For registrants that are banking organizations, including U.S. bank holding companies, insured state nonmember banks, and national banks, these rules would apply in addition to those approved in November 2021 by the Board of Governors of the Federal Reserve System, Federal Deposit Insurance Corporation, and Office of the Comptroller of the Currency, which go into effect May 1, 2022. These rules require a banking organization to notify its primary federal regulator of a cyber incident no later than 36 hours after determining that such an incident has occurred, which could materially disrupt, degrade, or impair the viability of the banking organization's operations, its ability to deliver banking products and services to its customers, or the stability of the financial sector. Banking organization registrants will need to ensure that their disclosure controls and procedures facilitate compliance with both sets of rules if the SEC's rules are adopted as proposed.

Disclosure About Cybersecurity Incidents in Periodic Reports

Proposed Item 106(d)(1) of Regulation S-K would require registrants to disclose any material changes, additions, or updates to information, which must be disclosed pursuant to new Item 1.05 in the registrant's Form 10-Q or Form 10-K, as applicable. The following are examples of the types of disclosure that should be provided, if applicable, pursuant to proposed Item 106(d)(1):

  • Any material impact, or any potential material future impacts, of the incident on the registrant's operations and financial condition;

  • Whether the registrant has remediated or is currently remediating the incident; and

  • Any changes in the registrant's policies and procedures as a result of the cybersecurity incident, and how the incident may have informed such changes.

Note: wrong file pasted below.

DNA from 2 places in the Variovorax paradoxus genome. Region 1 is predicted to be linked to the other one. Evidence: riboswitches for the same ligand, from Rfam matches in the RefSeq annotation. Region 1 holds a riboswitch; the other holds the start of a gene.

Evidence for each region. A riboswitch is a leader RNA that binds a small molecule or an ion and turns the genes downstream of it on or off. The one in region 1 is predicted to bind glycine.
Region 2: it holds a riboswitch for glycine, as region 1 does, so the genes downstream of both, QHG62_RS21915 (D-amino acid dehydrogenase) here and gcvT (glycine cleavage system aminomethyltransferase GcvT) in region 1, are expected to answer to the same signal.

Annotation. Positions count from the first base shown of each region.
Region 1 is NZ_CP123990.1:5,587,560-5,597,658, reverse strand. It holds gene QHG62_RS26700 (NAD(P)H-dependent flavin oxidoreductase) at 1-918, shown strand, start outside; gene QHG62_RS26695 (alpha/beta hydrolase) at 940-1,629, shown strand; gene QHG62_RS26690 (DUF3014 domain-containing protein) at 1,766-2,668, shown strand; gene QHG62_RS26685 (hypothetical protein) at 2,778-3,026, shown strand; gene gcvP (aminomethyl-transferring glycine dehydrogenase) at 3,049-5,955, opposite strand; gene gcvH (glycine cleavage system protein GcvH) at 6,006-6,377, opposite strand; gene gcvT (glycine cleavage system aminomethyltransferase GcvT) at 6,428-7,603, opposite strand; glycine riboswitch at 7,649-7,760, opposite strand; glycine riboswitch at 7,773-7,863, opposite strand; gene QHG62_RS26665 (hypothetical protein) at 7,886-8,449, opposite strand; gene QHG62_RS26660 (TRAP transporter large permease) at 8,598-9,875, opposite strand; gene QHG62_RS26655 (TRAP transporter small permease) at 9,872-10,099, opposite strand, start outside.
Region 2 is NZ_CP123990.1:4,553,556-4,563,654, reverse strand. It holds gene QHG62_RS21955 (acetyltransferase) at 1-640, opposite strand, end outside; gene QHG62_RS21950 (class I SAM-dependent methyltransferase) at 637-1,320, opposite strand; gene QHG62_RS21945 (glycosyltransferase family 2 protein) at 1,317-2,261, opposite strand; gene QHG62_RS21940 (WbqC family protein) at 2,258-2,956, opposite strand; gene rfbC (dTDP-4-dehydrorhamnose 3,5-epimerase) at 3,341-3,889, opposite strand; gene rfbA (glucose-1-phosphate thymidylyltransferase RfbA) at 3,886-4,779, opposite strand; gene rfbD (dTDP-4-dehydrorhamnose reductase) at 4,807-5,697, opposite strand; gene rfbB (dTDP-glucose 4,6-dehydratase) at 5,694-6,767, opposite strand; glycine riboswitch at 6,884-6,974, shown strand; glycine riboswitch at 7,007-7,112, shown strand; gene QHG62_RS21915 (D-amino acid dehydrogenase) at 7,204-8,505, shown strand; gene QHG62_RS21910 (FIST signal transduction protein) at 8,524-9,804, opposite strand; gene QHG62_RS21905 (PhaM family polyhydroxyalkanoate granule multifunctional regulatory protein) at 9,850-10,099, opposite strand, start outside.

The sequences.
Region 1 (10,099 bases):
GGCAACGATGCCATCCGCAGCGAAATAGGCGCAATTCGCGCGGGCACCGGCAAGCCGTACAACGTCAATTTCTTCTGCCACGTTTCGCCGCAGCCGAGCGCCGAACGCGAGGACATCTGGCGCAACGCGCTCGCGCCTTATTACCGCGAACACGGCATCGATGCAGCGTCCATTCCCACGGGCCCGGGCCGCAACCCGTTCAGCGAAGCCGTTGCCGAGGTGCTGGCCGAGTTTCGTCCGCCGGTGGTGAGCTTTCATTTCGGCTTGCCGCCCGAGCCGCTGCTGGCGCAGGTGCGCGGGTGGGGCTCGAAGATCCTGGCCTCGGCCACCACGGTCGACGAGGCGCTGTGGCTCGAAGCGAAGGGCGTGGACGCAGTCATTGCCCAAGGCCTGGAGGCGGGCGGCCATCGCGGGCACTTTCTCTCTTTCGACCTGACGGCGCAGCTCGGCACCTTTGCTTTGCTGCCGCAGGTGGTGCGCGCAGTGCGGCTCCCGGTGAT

In addition to serving as a supplementary disclosure to an initial Form 8-K filing, proposed Item 106(d)(1) would also require disclosure when a series of previously immaterial cybersecurity incidents becomes material in the aggregate (e.g., a malicious actor engages in a number of smaller but continuous cyber-attacks against the registrant that collectively are either quantitatively or qualitatively material).

Disclosure of Risk Management, Strategy, and Governance Regarding Cybersecurity Risks

Proposed Item 106(b) of Regulation S-K would require a registrant to disclose its policies and procedures, to the extent it has any, to identify and manage cybersecurity risks and threats, including: operational risk; intellectual property theft; fraud; extortion; harm to employees or customers; violation of privacy laws and other litigation and legal risk; and reputational risk. Proposed Item 106(b) would require disclosure of several items that the SEC believes benefit investors by providing greater transparency as to a registrant's policies to manage cybersecurity risks.

Proposed Item 106(c) of Regulation S-K would require disclosure of a registrant's cybersecurity governance, including the board's oversight of cybersecurity risk and a description of management's role in assessing and managing cybersecurity risks; the relevant expertise of such management; and its role in implementing the registrant's cybersecurity policies, procedures, and strategies. A registrant would be required to include a discussion of the following in connection with the board's oversight of cybersecurity risk:

  • Whether the entire board, specific board members, or a board committee, is responsible for the oversight of cybersecurity risks;

  • The processes by which the board is informed about cybersecurity risks, and the frequency of the board's discussion on cybersecurity risks; and